Year 2014 is pretty phenomenal when it comes to super moon sightings. Last Sunday's super moon was the second of three super moons that we were expecting this year. People from the entire world looked up in the sky and marveled at its magnificence and luminosity.
So what's a super moon again?
A "super moon" happens when a moon becomes full on the same day as its perigee or the point in its orbit when it's closest to earth. The astronomical community refers to this as the "perigee" moon.
Full moons have different sizes because the moon follows an elliptical orbit. Because the moon's orbit around the earth is shaped like an egg, there are times when the moon is at its perigee--closest to the earth--or at its apogee--point farthest from the earth. Full moons that occur on the perigee side of the moon's orbit appears extra big and bright.
According to Geoff Chester of the U.S. Naval Observatory, perigee moons are not at all that unusual even those that appear in rows. In fact, full moons appear at its perigee every 13 months and 18 days. Year 2011 also had three perigees in a row, but only one received attention from the media.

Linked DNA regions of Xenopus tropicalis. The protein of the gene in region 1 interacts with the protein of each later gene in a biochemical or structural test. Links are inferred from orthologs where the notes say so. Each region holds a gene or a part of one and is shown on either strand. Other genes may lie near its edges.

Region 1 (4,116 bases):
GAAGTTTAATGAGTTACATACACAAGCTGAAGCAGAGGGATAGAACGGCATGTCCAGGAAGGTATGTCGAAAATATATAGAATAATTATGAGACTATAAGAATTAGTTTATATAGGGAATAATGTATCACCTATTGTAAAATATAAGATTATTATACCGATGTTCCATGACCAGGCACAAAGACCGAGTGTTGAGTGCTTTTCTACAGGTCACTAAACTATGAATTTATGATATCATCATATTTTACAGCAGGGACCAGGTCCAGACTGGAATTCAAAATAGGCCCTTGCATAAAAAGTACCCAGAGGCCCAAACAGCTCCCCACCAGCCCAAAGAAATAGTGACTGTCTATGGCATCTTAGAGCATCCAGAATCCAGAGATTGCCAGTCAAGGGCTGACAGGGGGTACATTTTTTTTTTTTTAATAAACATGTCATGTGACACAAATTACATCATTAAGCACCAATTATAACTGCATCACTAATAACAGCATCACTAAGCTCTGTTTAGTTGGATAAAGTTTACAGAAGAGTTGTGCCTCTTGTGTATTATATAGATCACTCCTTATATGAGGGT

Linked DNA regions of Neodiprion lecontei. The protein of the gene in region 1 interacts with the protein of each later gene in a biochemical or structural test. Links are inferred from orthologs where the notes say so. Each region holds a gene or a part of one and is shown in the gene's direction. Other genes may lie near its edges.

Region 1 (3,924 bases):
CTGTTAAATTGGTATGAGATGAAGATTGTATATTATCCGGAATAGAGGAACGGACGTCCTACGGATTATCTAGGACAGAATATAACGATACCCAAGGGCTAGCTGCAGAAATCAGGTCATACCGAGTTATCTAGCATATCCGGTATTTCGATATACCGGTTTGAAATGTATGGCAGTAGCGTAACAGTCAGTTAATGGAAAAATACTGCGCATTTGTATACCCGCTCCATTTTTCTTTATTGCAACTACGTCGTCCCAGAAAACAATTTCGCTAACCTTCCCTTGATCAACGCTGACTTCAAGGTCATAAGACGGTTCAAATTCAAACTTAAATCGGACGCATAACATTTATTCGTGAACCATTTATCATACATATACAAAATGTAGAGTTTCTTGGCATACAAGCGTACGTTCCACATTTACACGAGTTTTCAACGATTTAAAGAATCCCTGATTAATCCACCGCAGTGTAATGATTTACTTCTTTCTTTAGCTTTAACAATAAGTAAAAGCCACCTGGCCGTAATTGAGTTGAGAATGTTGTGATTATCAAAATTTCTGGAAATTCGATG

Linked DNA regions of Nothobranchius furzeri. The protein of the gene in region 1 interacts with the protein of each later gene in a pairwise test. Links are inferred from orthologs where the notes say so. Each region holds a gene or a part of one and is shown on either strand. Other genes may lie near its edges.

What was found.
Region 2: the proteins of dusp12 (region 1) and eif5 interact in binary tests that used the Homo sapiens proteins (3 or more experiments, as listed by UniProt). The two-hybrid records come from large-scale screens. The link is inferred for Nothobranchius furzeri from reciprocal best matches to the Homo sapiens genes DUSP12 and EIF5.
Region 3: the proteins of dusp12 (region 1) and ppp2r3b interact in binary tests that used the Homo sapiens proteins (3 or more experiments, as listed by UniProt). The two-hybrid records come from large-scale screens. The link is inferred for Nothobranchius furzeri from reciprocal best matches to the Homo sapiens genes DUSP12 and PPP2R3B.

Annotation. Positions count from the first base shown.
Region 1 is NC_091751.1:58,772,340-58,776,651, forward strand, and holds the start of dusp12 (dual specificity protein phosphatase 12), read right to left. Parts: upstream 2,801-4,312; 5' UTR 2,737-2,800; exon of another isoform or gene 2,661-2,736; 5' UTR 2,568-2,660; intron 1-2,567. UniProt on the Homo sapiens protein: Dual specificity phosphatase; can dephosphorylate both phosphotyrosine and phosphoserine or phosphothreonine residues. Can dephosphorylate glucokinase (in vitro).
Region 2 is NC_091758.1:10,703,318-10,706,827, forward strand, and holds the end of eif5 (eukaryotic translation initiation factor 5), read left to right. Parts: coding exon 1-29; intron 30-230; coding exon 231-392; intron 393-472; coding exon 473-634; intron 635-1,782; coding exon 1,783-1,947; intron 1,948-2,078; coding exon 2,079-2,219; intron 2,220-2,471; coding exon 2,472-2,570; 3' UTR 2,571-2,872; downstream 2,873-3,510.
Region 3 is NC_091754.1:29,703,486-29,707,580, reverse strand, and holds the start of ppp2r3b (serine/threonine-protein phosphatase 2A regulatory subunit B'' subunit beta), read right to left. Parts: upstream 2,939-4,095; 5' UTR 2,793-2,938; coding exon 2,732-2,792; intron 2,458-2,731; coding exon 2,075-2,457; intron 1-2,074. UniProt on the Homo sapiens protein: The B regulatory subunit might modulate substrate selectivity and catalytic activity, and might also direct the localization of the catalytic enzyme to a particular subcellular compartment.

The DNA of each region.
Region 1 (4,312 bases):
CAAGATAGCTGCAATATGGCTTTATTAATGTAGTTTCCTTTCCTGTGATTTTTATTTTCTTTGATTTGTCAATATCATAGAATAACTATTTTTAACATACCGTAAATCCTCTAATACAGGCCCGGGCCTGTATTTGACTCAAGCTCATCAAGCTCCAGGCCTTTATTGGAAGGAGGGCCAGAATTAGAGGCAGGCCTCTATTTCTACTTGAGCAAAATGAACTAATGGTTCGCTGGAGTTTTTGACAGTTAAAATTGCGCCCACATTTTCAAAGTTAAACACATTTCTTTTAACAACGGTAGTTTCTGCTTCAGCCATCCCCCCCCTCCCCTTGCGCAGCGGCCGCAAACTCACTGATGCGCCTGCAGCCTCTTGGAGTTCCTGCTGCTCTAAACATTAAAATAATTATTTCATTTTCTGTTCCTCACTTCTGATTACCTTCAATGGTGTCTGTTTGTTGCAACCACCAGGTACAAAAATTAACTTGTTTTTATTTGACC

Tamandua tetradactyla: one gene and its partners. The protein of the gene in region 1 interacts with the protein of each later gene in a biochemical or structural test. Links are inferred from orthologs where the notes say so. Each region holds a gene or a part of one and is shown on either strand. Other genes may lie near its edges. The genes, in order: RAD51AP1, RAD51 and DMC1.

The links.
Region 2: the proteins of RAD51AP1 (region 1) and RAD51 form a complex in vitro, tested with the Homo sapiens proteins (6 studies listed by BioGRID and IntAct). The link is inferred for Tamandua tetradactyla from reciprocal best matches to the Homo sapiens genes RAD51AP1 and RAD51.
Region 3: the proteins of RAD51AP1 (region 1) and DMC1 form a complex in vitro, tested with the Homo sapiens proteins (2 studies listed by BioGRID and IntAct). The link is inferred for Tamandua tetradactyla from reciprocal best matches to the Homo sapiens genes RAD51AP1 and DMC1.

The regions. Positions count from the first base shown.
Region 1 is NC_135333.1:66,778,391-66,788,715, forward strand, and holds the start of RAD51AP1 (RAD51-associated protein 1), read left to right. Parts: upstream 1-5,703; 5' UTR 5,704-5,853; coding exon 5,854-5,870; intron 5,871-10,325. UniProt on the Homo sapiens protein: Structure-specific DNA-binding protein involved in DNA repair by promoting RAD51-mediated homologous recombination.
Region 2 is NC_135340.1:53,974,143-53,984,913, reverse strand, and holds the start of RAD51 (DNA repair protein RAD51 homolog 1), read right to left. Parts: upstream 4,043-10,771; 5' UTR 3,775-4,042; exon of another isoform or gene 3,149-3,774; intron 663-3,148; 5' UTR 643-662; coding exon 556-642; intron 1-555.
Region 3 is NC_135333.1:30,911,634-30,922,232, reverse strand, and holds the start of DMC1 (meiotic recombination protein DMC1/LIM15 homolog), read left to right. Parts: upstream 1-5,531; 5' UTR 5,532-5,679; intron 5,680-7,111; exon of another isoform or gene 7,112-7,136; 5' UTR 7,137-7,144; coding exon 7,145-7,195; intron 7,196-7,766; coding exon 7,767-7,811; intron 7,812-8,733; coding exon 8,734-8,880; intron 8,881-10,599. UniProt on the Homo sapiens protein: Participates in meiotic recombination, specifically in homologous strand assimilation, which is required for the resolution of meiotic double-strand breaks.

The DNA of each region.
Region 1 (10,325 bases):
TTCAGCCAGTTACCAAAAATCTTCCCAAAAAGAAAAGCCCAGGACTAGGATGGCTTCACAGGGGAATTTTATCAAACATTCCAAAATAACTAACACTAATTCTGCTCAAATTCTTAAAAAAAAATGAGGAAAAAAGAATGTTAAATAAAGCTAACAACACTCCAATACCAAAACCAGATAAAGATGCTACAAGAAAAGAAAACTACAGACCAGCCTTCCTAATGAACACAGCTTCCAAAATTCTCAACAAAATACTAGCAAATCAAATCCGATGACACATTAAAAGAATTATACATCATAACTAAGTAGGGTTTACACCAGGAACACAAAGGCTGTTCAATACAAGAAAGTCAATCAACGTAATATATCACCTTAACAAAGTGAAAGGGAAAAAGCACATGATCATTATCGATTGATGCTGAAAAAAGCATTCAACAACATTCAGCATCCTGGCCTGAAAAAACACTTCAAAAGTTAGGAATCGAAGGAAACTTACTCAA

While it may occur often enough, in reality it is not easy to spot the difference between a perigee moon and an ordinary full moon. The 30% difference in brightness can be masked by clouds and haze. Our eyes also cannot detect the few hundred miles or kilometers difference in the distance of the moon from the earth. And with no comparison to provide a sense of scale while it hangs overhead, it is easy to mistake one full moon from another.
According to Chester, the best time to see a super moon is when the moon creeps over the horizon. This makes the silvery orb look larger as it poses with trees, buildings and other foreground objects. Astronomers and psychologists call this the moon illusion. And although the phenomena is not fully understood, it makes for the most picturesque shots of the moon.
So if you happen to miss last Sunday's big show, fret not, because the super moon will once again brighten up the sky for the last time--for this year, at least on September 9.